By now, everyone knows about Samsung’s latest PR calamity: the Galaxy Fold. Journalists have reported that the screen of the $2,000 device, which can transform from tablet to phone through a unique folding mechanism, has failed after just a day or two of use, disconnecting entirely or flashing on and off. Some have attributed the issue to a protective film that appears to be easily peeled off, which destroys the phone. Hence, #PeelGate.
On Monday, word broke that the phone’s launch has been delayed indefinitely. Business Insider wrote that it's a potential fiasco that threatens the company's fragile reputation, and The Next Web said Samsung has another PR disaster on its hands. News outlets have also reported that Samsung’s Q1 profit could be down 60%.
This is no isolated incident. In 2016, the Galaxy Note 7 became the butt of late-night talk-show jokes after it was banned from all commercial flights due to its...explosive performance. This year, Samsung recalled almost 3 million washing machines with a tendency to "violently break apart" during the spin cycle. There have been recalls of refrigerators, microwaves and more products in recent years, as well.
Every massive company such as Samsung is going to occasionally have product issues. It is unavoidable when working on such a large scale. Yet the Galaxy Fold situation is unlike any I can recall for one simple reason.
These issues didn’t occur once the product was in stores and subject to use and abuse by millions of consumers. These negative reports are coming from a small group of hand-selected professional journalists who are testing the device. For example, The Verge wrote that "my screen broke after just a day." Bloomberg reported that the screen is unusable just two days in. The Wall Street Journal’s video review simply concluded: Don't buy this. And don't fold this.
From 2011 to 2013, I was director of PR for Samsung America, overseeing hundreds of product launches. While I couldn’t control the quality of the products, part of my job was to try to minimize negative press reviews. Of course, a negative review lives forever on the internet, even if the product is fixed later, so it’s essential that early reviews are as positive as possible. Here are some of the recommendations that any company can implement to avoid situations like this one:
Test it before they test it. Companies such as Samsung do tremendous amounts of product testing. Samsung even used robots to test the Galaxy Fold and released a cool video of it. But this testing was likely all done in house. I recommend that products be tested first by external labs to reveal any usability issues that those who live and breathe the product might miss. As the WSJ curtly headlined, "We are not your beta testers."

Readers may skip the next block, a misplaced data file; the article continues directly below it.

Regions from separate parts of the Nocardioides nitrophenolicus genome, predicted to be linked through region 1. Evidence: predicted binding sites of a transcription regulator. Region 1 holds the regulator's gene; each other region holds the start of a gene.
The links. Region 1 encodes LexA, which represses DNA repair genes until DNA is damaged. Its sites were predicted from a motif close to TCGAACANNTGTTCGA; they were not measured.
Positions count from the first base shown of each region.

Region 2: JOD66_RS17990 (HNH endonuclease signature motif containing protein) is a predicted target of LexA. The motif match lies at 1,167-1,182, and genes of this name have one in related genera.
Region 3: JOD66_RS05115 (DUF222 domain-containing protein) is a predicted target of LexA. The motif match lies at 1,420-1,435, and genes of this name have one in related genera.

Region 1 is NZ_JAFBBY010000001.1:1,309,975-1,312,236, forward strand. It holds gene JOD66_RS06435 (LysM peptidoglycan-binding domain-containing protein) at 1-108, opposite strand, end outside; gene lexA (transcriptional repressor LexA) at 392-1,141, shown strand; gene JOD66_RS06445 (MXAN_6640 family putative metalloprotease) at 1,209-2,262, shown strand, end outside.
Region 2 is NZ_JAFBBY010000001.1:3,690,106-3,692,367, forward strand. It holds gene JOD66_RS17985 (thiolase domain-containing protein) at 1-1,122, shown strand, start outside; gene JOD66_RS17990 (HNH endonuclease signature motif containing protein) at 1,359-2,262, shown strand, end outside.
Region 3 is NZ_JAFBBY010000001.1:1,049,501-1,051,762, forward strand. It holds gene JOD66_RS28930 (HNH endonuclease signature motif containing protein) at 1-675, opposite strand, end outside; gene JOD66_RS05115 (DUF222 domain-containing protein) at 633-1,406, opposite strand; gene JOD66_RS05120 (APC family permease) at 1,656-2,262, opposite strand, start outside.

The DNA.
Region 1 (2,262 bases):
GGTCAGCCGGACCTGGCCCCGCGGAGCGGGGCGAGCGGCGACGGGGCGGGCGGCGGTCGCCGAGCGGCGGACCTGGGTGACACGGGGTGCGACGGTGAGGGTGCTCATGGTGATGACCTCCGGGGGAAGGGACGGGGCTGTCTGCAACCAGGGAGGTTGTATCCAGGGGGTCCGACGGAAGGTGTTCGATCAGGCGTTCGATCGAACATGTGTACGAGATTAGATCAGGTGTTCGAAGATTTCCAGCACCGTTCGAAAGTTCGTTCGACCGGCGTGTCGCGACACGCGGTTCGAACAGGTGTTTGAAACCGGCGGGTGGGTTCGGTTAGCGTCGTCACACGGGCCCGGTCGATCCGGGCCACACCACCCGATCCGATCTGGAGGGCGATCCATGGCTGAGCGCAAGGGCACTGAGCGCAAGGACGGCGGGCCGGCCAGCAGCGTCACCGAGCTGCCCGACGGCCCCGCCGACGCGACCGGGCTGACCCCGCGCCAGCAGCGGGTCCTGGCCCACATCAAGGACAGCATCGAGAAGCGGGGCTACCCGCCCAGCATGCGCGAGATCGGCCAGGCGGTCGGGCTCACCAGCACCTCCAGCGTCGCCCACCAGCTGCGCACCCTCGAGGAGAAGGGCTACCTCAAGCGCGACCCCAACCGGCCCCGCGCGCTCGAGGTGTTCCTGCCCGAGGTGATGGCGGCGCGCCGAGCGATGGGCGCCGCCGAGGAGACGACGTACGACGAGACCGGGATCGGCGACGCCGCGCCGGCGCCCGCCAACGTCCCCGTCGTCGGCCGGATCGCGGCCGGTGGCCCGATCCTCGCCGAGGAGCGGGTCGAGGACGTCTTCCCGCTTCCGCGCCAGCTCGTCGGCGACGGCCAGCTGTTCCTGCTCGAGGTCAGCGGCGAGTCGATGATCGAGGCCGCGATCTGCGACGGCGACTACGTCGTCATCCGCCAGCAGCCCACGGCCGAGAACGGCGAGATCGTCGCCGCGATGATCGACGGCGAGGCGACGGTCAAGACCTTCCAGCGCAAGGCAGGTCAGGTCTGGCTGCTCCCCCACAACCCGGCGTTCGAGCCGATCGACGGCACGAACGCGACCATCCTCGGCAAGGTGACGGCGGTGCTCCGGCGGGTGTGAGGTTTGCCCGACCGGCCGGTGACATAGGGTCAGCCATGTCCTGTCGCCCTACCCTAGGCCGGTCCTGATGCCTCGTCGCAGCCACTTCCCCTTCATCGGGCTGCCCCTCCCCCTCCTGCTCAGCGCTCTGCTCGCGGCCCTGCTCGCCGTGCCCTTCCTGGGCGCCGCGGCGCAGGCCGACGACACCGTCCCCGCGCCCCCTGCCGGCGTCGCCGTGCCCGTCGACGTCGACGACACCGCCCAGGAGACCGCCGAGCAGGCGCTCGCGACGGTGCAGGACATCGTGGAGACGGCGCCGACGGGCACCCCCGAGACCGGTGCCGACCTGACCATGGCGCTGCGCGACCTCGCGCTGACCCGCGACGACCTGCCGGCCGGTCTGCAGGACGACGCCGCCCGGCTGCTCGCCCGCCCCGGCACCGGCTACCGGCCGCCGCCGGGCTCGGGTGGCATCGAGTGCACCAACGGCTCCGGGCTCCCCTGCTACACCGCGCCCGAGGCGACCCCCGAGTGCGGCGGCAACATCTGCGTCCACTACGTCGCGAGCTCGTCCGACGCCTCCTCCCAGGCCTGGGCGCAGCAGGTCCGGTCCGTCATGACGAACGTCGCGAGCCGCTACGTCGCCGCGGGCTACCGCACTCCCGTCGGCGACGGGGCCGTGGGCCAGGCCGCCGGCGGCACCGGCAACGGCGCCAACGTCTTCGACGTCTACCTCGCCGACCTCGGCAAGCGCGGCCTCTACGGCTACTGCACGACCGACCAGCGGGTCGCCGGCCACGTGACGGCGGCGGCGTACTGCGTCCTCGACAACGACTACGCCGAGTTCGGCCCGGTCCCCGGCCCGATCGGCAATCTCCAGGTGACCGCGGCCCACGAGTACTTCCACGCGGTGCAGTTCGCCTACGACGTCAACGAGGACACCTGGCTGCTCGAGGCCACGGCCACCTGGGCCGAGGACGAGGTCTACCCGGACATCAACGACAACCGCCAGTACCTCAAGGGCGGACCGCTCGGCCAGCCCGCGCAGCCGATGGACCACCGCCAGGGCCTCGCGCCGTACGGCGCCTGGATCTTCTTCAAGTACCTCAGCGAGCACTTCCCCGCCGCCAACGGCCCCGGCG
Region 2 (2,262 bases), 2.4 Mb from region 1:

Create a reviewer’s guide. Many of the reviewers who encountered issues with the Galaxy Fold did so because they inadvertently removed a protective film that the device requires for proper operation. To add to the confusion, other Samsung phones do come with protective films that are meant to be removed. Had Samsung realized that people would do this, which external testing would have quickly made clear, it could have made this known to journalists via a reviewer’s guide. This document typically goes beyond the phone’s user manual to include additional, more detailed instructions to journalists to ensure they understand the phone’s features and limitations.
Engage and be responsive. A product-review program isn’t simply about sending the products to journalists and then sitting back and waiting for the review. To be successful, its essential to remain in touch with the journalist throughout the review and send quick responses to any questions or issues that arise. The Verge reported that after reaching out to Samsung about this issue, it took more than 24 hours to provide a statement. If elite journalists take this long to get answers, what experience can ordinary consumers look forward to?
Combine reviews with desksides. For run-of-the-mill products, it’s fine to just send them out with a reviewer’s guide. However, the Galaxy Fold represents an entirely new product category, so journalists need a bit more hand-holding. Companies kicking off product-review programs for devices like this should send reps to personally drop off devices and spend a few minutes in person with journalists to walk them through the product and its features. Doing so will pay off with better, more informed and more positive reviews.
- Just skip or postpone the review program. It has been well documented that Samsung raced the Galaxy Fold to market to get ahead of folding phones from Motorola, Huawei and others. However, to make a review program happen, Samsung needed to put the phones in the hands of journalists even earlier. Doing so might not have allowed enough time to perfect that experience for journalists, which clearly backfired. Companies launching products on a tight timeline may want to simply put all their focus on delivering the best possible consumer experience and not putting resources into a review program. Truly exciting products will get plenty of attention. Why rush it and risk everything?
The story of the Galaxy Fold is just beginning; not one consumer has had a chance to try it. However, the reputation of this device may have been ruined before it ever got a chance to launch. #PeelGate was entirely avoidable. Other companies should watch carefully and learn a lesson from Samsung’s experience.
Jordan Peele was not available for comment.
Ethan Rasiel is cofounder and CEO of Lightspeed PR. Previously, he was director of communications for Samsung Electronics North America.